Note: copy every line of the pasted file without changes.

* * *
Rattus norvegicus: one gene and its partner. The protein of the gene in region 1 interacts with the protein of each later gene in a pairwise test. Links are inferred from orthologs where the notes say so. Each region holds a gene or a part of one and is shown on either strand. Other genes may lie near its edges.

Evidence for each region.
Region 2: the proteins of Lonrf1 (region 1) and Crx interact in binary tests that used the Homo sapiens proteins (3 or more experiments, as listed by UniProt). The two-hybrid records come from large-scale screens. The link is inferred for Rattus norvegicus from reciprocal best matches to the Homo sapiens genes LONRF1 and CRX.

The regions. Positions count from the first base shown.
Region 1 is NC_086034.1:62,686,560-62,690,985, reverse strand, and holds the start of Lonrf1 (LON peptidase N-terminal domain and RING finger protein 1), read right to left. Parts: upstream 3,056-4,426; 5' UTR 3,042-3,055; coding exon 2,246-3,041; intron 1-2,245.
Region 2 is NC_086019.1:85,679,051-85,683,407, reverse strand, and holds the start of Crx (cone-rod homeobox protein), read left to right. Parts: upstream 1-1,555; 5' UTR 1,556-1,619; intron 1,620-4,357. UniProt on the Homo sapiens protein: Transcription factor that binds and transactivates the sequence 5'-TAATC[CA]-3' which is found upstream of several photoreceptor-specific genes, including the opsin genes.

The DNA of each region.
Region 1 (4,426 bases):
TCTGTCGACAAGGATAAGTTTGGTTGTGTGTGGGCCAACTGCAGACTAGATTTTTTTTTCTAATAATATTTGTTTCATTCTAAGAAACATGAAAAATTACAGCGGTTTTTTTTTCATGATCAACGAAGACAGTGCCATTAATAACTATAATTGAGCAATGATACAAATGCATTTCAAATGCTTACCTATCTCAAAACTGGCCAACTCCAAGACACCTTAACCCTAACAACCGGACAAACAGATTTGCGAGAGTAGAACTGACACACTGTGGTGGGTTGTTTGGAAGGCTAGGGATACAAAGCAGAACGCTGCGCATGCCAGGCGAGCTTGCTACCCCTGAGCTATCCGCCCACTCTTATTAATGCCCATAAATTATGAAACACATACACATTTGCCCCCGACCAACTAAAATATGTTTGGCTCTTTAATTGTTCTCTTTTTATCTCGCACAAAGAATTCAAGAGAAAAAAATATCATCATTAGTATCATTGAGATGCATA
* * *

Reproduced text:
Rattus norvegicus: one gene and its partner. The protein of the gene in region 1 interacts with the protein of each later gene in a pairwise test. Links are inferred from orthologs where the notes say so. Each region holds a gene or a part of one and is shown on either strand. Other genes may lie near its edges.

Evidence for each region.
Region 2: the proteins of Lonrf1 (region 1) and Crx interact in binary tests that used the Homo sapiens proteins (3 or more experiments, as listed by UniProt). The two-hybrid records come from large-scale screens. The link is inferred for Rattus norvegicus from reciprocal best matches to the Homo sapiens genes LONRF1 and CRX.

The regions. Positions count from the first base shown.
Region 1 is NC_086034.1:62,686,560-62,690,985, reverse strand, and holds the start of Lonrf1 (LON peptidase N-terminal domain and RING finger protein 1), read right to left. Parts: upstream 3,056-4,426; 5' UTR 3,042-3,055; coding exon 2,246-3,041; intron 1-2,245.
Region 2 is NC_086019.1:85,679,051-85,683,407, reverse strand, and holds the start of Crx (cone-rod homeobox protein), read left to right. Parts: upstream 1-1,555; 5' UTR 1,556-1,619; intron 1,620-4,357. UniProt on the Homo sapiens protein: Transcription factor that binds and transactivates the sequence 5'-TAATC[CA]-3' which is found upstream of several photoreceptor-specific genes, including the opsin genes.

The DNA of each region.
Region 1 (4,426 bases):
TCTGTCGACAAGGATAAGTTTGGTTGTGTGTGGGCCAACTGCAGACTAGATTTTTTTTTCTAATAATATTTGTTTCATTCTAAGAAACATGAAAAATTACAGCGGTTTTTTTTTCATGATCAACGAAGACAGTGCCATTAATAACTATAATTGAGCAATGATACAAATGCATTTCAAATGCTTACCTATCTCAAAACTGGCCAACTCCAAGACACCTTAACCCTAACAACCGGACAAACAGATTTGCGAGAGTAGAACTGACACACTGTGGTGGGTTGTTTGGAAGGCTAGGGATACAAAGCAGAACGCTGCGCATGCCAGGCGAGCTTGCTACCCCTGAGCTATCCGCCCACTCTTATTAATGCCCATAAATTATGAAACACATACACATTTGCCCCCGACCAACTAAAATATGTTTGGCTCTTTAATTGTTCTCTTTTTATCTCGCACAAAGAATTCAAGAGAAAAAAATATCATCATTAGTATCATTGAGATGCATA